While cruise bookings observe a resurgence following the Covid-19 pandemic that has made luxury liners into mere mothballs, a Finland-based shipyard has been giving exclusive finishing touches on what will be the world’s largest cruise vessel.
Royal Caribbean’s new Icon of the Seas is almost hitting its completion phase in the Turku shipyard on the southwestern coast of Finland; the maiden voyage has been scheduled for 2024 (January).
While some labelled the colossal structure a “monstrosity”, citing its climate footprint, others are still in awe of the engineering integrated into such a floating holiday destination and are flocking to purchase tickets.
Resembling a village rather than a vessel, the mammoth ship boasts colourful water parks, over 20 decks, and can carry almost 10,000 individuals.
A distinct feature of the new vessel, which went into the construction phase in 2021 and embarked on its sea trials in June, is a vast glass dome covering part of the front section.
The pandemic undoubtedly dealt a massive blow to the entire industry, raising doubts about whether it would recover.
Cruise majors are, however, now seeing guests return.
The Cruise Lines International Association has estimated that guest volume will surpass what was seen in pre-pandemic levels, with about 31.5 million passengers in 2023.
With the limitations gone and the situation easing up, the market is returning very strong, Meyer mentioned.
Is bigger better?
With a tonnage of a whopping 250,800 – which is five times that of Titanic – the Icon of the Seas is going to secure the much-celebrated title of the largest cruise vessel in the world from the present flagship vessel, Wonder of the Seas of the Royal Caribbean’s.
Besides, Meyer Turku has two similar-sized vessels in the Icon class in the order books.
Over the past decade, cruise vessels have become exponentially bigger, added Alexis Papathanassis, the professor of Cruise Management associated with the Bremerhaven University of Applied Sciences.
Papathanassis observed that there are tell-tale economic benefits to mega-sized vessels, lowering the cost of individual guests.
With seven pools, an ice skating rink, waterslides, a park, shopping promenades, and more venues than any other vessel, larger vessels like the Icon of the Seas also provide more options to spend money on it.
This enables cruise majors to be more profitable; he pointed out.
The cruise lines welcome the extra income – to survive COVID-19 lockdowns, they had to take a lot of credit they now have to pay back.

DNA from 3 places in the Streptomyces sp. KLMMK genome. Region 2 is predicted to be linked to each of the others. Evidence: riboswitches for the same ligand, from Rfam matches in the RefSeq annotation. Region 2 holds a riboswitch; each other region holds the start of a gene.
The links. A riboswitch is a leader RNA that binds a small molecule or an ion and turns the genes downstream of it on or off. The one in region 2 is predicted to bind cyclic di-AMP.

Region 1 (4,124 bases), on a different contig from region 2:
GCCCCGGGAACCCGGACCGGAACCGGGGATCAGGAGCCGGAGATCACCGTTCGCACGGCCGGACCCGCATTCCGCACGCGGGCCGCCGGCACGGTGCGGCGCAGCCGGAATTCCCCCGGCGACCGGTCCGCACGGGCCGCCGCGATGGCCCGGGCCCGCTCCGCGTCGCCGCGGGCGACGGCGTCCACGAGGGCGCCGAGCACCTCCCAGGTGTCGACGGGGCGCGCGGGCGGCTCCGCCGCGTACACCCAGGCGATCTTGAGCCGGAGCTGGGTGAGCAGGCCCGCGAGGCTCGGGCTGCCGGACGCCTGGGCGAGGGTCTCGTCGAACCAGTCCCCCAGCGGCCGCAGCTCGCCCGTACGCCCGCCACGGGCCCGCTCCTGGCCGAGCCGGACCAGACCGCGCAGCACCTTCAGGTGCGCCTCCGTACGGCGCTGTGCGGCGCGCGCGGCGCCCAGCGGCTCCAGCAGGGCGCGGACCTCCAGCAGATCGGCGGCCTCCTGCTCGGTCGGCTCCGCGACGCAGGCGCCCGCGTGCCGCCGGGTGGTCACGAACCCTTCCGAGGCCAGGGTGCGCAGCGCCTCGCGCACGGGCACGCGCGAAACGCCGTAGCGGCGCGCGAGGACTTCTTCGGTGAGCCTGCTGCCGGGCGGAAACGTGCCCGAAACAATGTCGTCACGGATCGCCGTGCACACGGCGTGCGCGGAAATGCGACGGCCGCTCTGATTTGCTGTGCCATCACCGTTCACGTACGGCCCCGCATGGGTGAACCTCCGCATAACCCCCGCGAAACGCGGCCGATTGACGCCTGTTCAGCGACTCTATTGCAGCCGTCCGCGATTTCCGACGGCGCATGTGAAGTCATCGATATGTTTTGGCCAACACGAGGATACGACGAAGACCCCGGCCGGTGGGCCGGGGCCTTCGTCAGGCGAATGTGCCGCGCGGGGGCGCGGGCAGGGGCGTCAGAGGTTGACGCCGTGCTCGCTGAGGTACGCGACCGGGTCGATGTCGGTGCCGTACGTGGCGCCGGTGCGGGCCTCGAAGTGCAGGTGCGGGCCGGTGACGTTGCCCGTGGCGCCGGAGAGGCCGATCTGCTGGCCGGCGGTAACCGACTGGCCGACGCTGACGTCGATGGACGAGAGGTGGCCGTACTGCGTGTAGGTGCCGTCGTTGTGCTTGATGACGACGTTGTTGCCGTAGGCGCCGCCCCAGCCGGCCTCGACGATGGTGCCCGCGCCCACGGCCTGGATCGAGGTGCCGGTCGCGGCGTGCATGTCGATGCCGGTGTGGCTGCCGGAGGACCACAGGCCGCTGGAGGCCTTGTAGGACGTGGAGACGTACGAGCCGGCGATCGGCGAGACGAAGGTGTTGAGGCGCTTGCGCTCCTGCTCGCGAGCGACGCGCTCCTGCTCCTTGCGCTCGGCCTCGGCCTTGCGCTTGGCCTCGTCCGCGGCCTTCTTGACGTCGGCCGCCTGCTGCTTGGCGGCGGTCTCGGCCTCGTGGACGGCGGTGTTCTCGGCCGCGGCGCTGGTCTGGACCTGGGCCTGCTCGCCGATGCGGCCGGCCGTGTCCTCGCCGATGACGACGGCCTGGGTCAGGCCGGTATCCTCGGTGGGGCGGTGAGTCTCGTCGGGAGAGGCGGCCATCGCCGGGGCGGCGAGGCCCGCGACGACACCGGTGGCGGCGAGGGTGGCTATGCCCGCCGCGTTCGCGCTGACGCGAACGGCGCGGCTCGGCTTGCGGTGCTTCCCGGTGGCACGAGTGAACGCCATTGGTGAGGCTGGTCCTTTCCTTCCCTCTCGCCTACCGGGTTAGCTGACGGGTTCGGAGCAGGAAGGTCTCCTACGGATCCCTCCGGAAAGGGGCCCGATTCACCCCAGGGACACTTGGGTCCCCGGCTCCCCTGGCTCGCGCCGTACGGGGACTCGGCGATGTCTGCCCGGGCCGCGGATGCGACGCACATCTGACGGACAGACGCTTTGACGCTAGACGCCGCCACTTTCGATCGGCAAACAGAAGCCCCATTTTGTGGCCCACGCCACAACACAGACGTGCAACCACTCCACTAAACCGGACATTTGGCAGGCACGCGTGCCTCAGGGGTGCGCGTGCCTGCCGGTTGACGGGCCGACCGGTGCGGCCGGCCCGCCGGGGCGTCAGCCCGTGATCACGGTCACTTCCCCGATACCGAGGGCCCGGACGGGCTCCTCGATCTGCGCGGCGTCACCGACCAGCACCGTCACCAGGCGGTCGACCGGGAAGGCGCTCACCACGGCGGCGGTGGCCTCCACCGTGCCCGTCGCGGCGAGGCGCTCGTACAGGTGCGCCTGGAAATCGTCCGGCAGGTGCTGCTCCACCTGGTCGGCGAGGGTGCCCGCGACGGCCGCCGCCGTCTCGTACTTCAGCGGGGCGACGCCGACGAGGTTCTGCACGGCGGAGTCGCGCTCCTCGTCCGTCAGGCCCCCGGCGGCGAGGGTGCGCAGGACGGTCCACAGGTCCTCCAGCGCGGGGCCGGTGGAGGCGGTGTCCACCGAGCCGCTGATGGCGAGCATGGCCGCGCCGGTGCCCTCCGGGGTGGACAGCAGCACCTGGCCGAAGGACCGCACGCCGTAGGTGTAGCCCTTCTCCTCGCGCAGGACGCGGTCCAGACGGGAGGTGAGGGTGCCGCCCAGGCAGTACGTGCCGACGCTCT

It will be a challenging time with financial austerity for cruise firms, Papathanassis said, adding that he expected the ticket prices to go up.
While the tendency toward ramping up the size of the vessel isn’t going to stop, Papathanassis strongly believes that it will undoubtedly be slowed down.
The main reason behind this is not engineering but the financial factor.
The bigger the vessels are, the higher the investment cost and the technology know-how. Besides, technological know-how doesn’t come cheap, Papathanassis mentioned.
Similarly, he specified that the larger vessels have unique challenges, like port overcrowding.
As passenger numbers have increased, popular cruise hotspots, including the Arctic town of Longyearbyen, located in the Svalbard archipelago of Norway, have been raising concerns regarding the lack of infrastructure to accommodate large crowds.
As cruise firms aim to boost passenger capacity, they also lower the ratio of crew to guests, which can put forward newer challenges in case of unforeseen events.
Regarding unprecedented accidents or crises on the vessels, with larger ships, it’s a more significant challenge to tackle the evacuation, per Papathanassis.
From a climate standpoint, some argue that one large vessel is more energy efficient than many small ones.
But the others disagree.
Going by that logic, there would be bigger cruise vessels, but fewer of them, explained Constance Dijkstra, a shipping campaigner associated with the NGO Transport & Environment (T&E).
But that is not what is happening. They are witnessing an increasing number of vessels that are bigger than ever.
And while modern vessels are taking significant steps to mitigate emissions with advanced technology – the Icon of the Seas will run on liquefied natural gas (LNG) – environmentalists aren’t convinced.
Often hailed as a bridge toward more climate-neutral options, LNG has significantly lower emissions than conventional marine fuels; however, T&E has voiced some concerns over probable methane leaks.
Dijkstra mentioned that LNG has dramatic effects on the climate as it gives out methane.
A component of LNG, methane is a potent greenhouse gas, which can have a worse effect on the climate than even carbon dioxide.
The issue is when LNG is being used as a marine fuel, which signifies encouragement for the gas industry’s development.
References: Hindustan Times, Aljazeera, Gulf News
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